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GEnetic NEtworks as a tool for anti-CAncer Drug Development

Final Report Summary - GENECADD (GEnetic NEtworks as a tool for anti-CAncer Drug Development)

The objective of the GENECADD project was to develop a novel method for drug discovery by combining phenotypic cell-based screens with functional genetic networks to determine the molecular mechanisms of numerous small molecule inhibitors and identify novel targets for anti-cancer therapy.

Cancer cells harbour gene mutations or other specific phenotypes that make them more reliant on alternative cellular pathways for survival. These alternative cellular pathways can be targeted to selectively kill the cancer cells using the concept of synthetic lethality. Synthetic lethality describes the relationship between two proteins where loss of one has no significant effect on viability, but simultaneous loss of both leads to cell death. During the course of this project we have identified a novel concept for anti-cancer treatment based on synthetic lethality with the cancer phenotype i.e. cancer phenotypic lethality where we target a non-essential gene generally becoming essential in cancer. Based on this concept we have developed highly selective and potent inhibitors to proteins such as MTH1 with the aim to generate novel anti-cancer treatments.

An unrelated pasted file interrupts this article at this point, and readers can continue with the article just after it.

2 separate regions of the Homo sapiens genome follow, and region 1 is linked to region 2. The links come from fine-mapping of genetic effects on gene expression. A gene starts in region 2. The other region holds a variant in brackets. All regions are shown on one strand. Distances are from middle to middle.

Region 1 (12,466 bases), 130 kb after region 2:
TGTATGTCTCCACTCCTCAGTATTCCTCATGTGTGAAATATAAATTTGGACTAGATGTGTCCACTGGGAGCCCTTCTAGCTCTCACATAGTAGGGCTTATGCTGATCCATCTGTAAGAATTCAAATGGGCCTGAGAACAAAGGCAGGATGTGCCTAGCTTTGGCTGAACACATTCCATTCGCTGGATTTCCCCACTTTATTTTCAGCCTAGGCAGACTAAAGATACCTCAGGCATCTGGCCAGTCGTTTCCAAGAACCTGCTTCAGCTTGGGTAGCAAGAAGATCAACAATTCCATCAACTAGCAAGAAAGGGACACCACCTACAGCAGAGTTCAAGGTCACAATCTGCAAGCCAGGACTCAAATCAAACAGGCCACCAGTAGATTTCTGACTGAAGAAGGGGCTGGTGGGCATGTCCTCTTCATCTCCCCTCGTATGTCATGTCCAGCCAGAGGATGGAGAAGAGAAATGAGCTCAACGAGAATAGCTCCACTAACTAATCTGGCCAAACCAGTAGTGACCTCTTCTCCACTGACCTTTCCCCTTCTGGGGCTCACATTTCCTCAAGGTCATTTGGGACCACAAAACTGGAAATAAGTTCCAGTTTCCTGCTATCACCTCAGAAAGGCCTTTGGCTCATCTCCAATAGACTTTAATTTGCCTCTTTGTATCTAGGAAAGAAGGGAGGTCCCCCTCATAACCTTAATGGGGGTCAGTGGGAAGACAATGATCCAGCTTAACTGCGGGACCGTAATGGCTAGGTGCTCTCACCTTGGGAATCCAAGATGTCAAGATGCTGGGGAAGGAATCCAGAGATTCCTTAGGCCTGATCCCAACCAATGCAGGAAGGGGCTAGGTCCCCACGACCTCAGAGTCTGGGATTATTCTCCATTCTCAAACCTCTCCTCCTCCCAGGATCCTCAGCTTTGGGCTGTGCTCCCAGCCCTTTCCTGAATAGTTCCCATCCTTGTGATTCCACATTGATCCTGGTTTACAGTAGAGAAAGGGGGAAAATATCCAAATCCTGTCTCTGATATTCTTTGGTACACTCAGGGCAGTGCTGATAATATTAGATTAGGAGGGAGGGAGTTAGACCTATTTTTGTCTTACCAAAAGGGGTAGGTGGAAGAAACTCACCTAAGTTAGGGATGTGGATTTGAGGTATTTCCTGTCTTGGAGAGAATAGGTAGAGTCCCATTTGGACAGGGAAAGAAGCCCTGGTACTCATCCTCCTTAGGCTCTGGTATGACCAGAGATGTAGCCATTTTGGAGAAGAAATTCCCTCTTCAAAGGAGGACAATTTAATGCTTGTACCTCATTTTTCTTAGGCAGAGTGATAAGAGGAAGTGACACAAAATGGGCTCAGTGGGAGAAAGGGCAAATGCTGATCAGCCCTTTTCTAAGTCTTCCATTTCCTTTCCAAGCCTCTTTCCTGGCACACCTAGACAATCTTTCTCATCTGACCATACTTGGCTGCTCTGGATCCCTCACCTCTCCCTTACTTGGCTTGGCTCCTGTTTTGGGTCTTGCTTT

We have performed large scale screening analyses to identify all synthetic or phenotypic lethal interactions between homologous repair (HR) proteins involved in repairing damaged DNA in cells with the aim to create a functional genetic network to understand the interplay between HR proteins. Parallel to this we have screened libraries of small molecules to identify inhibitors of HR. GENECADD has identified several inhibitors targeting DNA repair proteins which can either be used further as tools to increase our understanding of the molecular mechanisms of diseases such as cancer – or are currently being developed into potential novel treatments. Many of our inhibitors have been shared within the scientific community to increase our understanding of how we best can treat diseases such as cancer.

The overall aim of this research project was to develop more effective and selective treatments for cancer, as well as providing mechanistic information about how these new drugs work.